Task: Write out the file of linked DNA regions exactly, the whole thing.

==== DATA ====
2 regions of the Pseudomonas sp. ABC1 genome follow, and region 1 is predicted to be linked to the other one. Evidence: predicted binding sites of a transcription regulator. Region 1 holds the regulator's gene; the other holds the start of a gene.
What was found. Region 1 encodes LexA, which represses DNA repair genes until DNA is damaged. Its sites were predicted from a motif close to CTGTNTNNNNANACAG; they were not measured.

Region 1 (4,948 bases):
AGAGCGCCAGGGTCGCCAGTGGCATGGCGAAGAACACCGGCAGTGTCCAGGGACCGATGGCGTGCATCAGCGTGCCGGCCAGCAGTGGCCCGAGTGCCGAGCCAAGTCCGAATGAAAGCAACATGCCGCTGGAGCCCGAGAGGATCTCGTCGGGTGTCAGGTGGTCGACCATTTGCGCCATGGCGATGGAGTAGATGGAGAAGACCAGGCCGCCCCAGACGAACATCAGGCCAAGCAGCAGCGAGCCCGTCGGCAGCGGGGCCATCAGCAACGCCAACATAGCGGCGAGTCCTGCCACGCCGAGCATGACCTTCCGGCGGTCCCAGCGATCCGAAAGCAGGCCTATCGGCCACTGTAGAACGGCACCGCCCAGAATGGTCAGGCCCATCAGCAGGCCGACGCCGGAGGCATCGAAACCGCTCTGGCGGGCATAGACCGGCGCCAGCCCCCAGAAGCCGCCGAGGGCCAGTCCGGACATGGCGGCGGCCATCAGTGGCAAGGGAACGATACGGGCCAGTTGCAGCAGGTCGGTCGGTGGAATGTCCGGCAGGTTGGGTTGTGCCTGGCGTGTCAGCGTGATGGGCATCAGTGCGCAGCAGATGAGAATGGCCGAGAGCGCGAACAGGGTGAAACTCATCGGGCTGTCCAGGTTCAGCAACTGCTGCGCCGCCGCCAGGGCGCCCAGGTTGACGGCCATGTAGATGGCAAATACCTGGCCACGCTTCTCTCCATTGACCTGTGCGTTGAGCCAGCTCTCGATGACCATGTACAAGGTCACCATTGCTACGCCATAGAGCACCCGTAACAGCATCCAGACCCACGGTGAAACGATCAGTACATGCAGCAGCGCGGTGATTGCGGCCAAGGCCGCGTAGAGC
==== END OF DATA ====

2 regions of the Pseudomonas sp. ABC1 genome follow, and region 1 is predicted to be linked to the other one. Evidence: predicted binding sites of a transcription regulator. Region 1 holds the regulator's gene; the other holds the start of a gene.
What was found. Region 1 encodes LexA, which represses DNA repair genes until DNA is damaged. Its sites were predicted from a motif close to CTGTNTNNNNANACAG; they were not measured.

Region 1 (4,948 bases):
AGAGCGCCAGGGTCGCCAGTGGCATGGCGAAGAACACCGGCAGTGTCCAGGGACCGATGGCGTGCATCAGCGTGCCGGCCAGCAGTGGCCCGAGTGCCGAGCCAAGTCCGAATGAAAGCAACATGCCGCTGGAGCCCGAGAGGATCTCGTCGGGTGTCAGGTGGTCGACCATTTGCGCCATGGCGATGGAGTAGATGGAGAAGACCAGGCCGCCCCAGACGAACATCAGGCCAAGCAGCAGCGAGCCCGTCGGCAGCGGGGCCATCAGCAACGCCAACATAGCGGCGAGTCCTGCCACGCCGAGCATGACCTTCCGGCGGTCCCAGCGATCCGAAAGCAGGCCTATCGGCCACTGTAGAACGGCACCGCCCAGAATGGTCAGGCCCATCAGCAGGCCGACGCCGGAGGCATCGAAACCGCTCTGGCGGGCATAGACCGGCGCCAGCCCCCAGAAGCCGCCGAGGGCCAGTCCGGACATGGCGGCGGCCATCAGTGGCAAGGGAACGATACGGGCCAGTTGCAGCAGGTCGGTCGGTGGAATGTCCGGCAGGTTGGGTTGTGCCTGGCGTGTCAGCGTGATGGGCATCAGTGCGCAGCAGATGAGAATGGCCGAGAGCGCGAACAGGGTGAAACTCATCGGGCTGTCCAGGTTCAGCAACTGCTGCGCCGCCGCCAGGGCGCCCAGGTTGACGGCCATGTAGATGGCAAATACCTGGCCACGCTTCTCTCCATTGACCTGTGCGTTGAGCCAGCTCTCGATGACCATGTACAAGGTCACCATTGCTACGCCATAGAGCACCCGTAACAGCATCCAGACCCACGGTGAAACGATCAGTACATGCAGCAGCGCGGTGATTGCGGCCAAGGCCGCGTAGAGC